Objective: The frequency of suicide attempts and clinical characteristics of attempters among poly-substance abusers and alcoholics were examined. Methods: A consecutive sample (n = 260) of in- and outpatients from two Norwegian counties were assessed by Composite International Diagnostic Interview (Axis I disorders), Millon’s Clinical Multiaxial Inventory (Axis II disorders) and the Norwegian National Client Assessment Form. When analysing the association between suicide attempters and the range of predictor variables, logistic regression analysis was conducted. Results: Almost half (47%) of the sample reported lifetime suicide attempts; significantly more frequently in poly-substance abusers (58%) than alcoholics (38%). A substance use disorder with duration of ≥15 years and an early onset (<18 years of age) were independently associated with being a suicide attempter after controlling for Axis I disorders. In addition, eating disorders, agoraphobia and major depression were strongly and independently associated with being a suicide attempter. Conclusion: Attempts at preventing suicidal behaviour should not ignore the suicide risk among poly-substance abusers. In addition, prevention of suicidal behaviour demands a treatment programme focusing concomitantly on both addictive behaviour and comorbid psychiatric disorders. Copyright © 2006 S. Karger AG, Basel [ABSTRACT FROM AUTHOR]

Light, J. M., Grube, J. W., Madden, P. A., & Gover, J. (2003). Adolescent alcohol use and suicidal ideation: A nonrecursive model. Addictive Behaviors, 28(4), 705. doi:10.1016/S0306-4603(01)00270-2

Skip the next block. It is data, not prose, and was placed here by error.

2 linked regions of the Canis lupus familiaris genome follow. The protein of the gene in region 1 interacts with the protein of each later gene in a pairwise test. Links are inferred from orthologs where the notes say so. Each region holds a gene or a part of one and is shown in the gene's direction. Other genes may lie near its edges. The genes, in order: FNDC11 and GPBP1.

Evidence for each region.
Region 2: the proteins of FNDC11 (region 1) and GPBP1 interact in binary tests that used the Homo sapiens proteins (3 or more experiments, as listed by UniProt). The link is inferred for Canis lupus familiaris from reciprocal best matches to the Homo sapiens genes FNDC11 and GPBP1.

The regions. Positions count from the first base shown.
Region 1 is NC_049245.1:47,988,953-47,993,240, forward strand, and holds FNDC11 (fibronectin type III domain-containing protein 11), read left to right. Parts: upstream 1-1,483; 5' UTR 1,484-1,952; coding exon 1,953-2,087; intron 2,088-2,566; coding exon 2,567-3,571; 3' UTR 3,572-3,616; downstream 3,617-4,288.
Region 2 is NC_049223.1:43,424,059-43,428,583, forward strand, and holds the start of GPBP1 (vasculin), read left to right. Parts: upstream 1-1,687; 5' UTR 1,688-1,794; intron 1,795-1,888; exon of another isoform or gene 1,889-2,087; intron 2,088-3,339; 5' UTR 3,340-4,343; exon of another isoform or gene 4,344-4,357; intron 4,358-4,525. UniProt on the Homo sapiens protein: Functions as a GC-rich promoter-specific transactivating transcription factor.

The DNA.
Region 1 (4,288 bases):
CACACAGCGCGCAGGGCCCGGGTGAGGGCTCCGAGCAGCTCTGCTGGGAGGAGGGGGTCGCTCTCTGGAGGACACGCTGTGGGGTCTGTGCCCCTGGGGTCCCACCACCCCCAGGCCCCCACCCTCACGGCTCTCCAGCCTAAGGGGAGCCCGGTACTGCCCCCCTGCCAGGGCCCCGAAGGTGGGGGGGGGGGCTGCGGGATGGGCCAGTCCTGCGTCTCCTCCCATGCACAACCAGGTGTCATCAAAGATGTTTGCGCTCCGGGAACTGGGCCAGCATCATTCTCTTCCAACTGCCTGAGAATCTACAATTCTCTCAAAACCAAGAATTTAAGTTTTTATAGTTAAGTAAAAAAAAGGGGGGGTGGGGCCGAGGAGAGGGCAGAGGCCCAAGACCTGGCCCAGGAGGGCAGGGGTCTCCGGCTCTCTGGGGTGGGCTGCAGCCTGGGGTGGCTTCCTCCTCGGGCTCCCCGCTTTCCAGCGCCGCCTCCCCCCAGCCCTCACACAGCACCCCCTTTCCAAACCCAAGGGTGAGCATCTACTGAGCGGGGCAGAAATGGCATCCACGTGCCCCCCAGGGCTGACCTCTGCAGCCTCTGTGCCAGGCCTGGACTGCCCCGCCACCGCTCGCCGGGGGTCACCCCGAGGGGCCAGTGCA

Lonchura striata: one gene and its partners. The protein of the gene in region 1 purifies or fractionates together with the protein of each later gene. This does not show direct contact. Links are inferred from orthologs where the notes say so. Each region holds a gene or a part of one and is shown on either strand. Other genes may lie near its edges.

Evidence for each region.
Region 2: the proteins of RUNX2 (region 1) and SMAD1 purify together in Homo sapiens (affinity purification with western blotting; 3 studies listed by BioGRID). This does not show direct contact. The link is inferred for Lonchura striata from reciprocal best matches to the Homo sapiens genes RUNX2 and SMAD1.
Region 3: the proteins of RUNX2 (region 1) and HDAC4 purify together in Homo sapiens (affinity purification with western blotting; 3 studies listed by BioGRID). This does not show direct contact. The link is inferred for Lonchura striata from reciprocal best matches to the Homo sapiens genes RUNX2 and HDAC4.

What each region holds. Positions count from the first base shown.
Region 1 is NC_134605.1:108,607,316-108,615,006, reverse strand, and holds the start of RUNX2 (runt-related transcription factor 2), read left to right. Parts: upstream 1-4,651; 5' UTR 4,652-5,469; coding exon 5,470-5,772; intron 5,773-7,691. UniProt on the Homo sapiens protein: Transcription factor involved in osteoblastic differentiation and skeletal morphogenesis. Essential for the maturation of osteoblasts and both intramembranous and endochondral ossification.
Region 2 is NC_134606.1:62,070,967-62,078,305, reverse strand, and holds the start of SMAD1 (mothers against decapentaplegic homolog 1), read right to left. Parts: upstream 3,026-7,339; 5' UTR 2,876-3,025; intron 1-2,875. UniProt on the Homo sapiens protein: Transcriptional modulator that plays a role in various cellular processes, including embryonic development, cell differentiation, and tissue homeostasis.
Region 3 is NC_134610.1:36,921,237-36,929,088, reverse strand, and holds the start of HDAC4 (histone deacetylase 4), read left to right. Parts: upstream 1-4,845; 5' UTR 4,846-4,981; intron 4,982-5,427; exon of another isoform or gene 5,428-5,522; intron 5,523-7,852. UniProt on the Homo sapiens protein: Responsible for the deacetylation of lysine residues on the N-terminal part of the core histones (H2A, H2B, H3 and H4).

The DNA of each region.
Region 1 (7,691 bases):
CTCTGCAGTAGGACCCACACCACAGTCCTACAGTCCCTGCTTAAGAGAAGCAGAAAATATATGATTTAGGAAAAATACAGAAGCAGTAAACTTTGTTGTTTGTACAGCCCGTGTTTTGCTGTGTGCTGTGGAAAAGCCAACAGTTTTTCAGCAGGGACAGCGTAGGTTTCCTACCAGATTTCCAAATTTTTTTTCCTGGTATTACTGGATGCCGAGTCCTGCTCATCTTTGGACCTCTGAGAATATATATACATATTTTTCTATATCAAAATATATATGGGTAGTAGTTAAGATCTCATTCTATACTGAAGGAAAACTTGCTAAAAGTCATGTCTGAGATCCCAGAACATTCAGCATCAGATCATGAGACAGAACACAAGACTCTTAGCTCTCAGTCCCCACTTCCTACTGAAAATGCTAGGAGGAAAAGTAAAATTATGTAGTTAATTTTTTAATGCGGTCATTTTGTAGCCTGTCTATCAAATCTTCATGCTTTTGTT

Prior research has found that adolescent alcohol use is correlated with suicide ideation and behaviors. The causal nature of this relationship, however, has not been established. It could result from a significant causal effect in either direction, both directions, or joint influence from some third factor. These possibilities were addressed using data from a two-wave (24-month) panel survey of junior and senior high school students aged 12 or older at Wave 1. A total of 615 students (301 males, 314 females) completed both waves. Alcohol Problems were related to suicide ideation and behavior cross-sectionally within Waves 1 and 2. Separate Full-Information Maximum Likelihood (FIML) models were estimated for males and females using the same set of identifying restrictions. Results suggested that suicidality leads to increased alcohol-related problems for females, while alcohol-related problems are predictive of suicidality among males. Sensitivity and spuriousness tests did not appreciably alter this conclusion. [Copyright &y& Elsevier]

Martins, A. P., Silva, A. A., Pinho, M. M., & Samico, G. G. (2011). P03-459 - Drug addiction and suicide - Retrospective study. European Psychiatry, 26, 1629. doi:10.1016/S0924-9338(11)73333-8